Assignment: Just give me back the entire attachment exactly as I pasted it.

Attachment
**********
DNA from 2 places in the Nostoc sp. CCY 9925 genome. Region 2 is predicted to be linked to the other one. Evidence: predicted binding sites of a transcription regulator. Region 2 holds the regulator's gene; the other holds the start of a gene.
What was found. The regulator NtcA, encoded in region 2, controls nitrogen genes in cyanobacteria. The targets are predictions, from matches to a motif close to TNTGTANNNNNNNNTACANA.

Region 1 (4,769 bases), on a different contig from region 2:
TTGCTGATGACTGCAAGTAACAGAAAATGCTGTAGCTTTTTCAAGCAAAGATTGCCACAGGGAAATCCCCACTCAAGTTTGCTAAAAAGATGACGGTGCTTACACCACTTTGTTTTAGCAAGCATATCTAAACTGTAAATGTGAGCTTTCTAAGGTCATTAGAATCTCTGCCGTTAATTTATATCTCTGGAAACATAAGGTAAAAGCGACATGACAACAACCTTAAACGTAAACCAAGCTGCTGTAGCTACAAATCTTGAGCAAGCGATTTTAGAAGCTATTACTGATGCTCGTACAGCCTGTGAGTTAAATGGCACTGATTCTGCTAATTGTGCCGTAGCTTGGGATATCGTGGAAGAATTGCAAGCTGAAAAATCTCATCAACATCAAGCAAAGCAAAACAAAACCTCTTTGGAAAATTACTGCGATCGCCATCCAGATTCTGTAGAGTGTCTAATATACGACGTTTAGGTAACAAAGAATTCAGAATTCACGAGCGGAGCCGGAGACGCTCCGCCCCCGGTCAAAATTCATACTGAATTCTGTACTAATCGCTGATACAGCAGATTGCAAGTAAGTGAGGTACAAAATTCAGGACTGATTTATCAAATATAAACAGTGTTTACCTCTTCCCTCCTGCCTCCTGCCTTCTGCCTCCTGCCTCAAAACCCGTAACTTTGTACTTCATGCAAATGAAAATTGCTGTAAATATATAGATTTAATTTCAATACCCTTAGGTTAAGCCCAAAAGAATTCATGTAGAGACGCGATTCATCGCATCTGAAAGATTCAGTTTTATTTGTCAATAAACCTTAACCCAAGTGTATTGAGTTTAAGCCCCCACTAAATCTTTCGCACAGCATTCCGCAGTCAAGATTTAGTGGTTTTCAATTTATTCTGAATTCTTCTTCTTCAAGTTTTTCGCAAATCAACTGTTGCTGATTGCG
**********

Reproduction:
DNA from 2 places in the Nostoc sp. CCY 9925 genome. Region 2 is predicted to be linked to the other one. Evidence: predicted binding sites of a transcription regulator. Region 2 holds the regulator's gene; the other holds the start of a gene.
What was found. The regulator NtcA, encoded in region 2, controls nitrogen genes in cyanobacteria. The targets are predictions, from matches to a motif close to TNTGTANNNNNNNNTACANA.

Region 1 (4,769 bases), on a different contig from region 2:
TTGCTGATGACTGCAAGTAACAGAAAATGCTGTAGCTTTTTCAAGCAAAGATTGCCACAGGGAAATCCCCACTCAAGTTTGCTAAAAAGATGACGGTGCTTACACCACTTTGTTTTAGCAAGCATATCTAAACTGTAAATGTGAGCTTTCTAAGGTCATTAGAATCTCTGCCGTTAATTTATATCTCTGGAAACATAAGGTAAAAGCGACATGACAACAACCTTAAACGTAAACCAAGCTGCTGTAGCTACAAATCTTGAGCAAGCGATTTTAGAAGCTATTACTGATGCTCGTACAGCCTGTGAGTTAAATGGCACTGATTCTGCTAATTGTGCCGTAGCTTGGGATATCGTGGAAGAATTGCAAGCTGAAAAATCTCATCAACATCAAGCAAAGCAAAACAAAACCTCTTTGGAAAATTACTGCGATCGCCATCCAGATTCTGTAGAGTGTCTAATATACGACGTTTAGGTAACAAAGAATTCAGAATTCACGAGCGGAGCCGGAGACGCTCCGCCCCCGGTCAAAATTCATACTGAATTCTGTACTAATCGCTGATACAGCAGATTGCAAGTAAGTGAGGTACAAAATTCAGGACTGATTTATCAAATATAAACAGTGTTTACCTCTTCCCTCCTGCCTCCTGCCTTCTGCCTCCTGCCTCAAAACCCGTAACTTTGTACTTCATGCAAATGAAAATTGCTGTAAATATATAGATTTAATTTCAATACCCTTAGGTTAAGCCCAAAAGAATTCATGTAGAGACGCGATTCATCGCATCTGAAAGATTCAGTTTTATTTGTCAATAAACCTTAACCCAAGTGTATTGAGTTTAAGCCCCCACTAAATCTTTCGCACAGCATTCCGCAGTCAAGATTTAGTGGTTTTCAATTTATTCTGAATTCTTCTTCTTCAAGTTTTTCGCAAATCAACTGTTGCTGATTGCG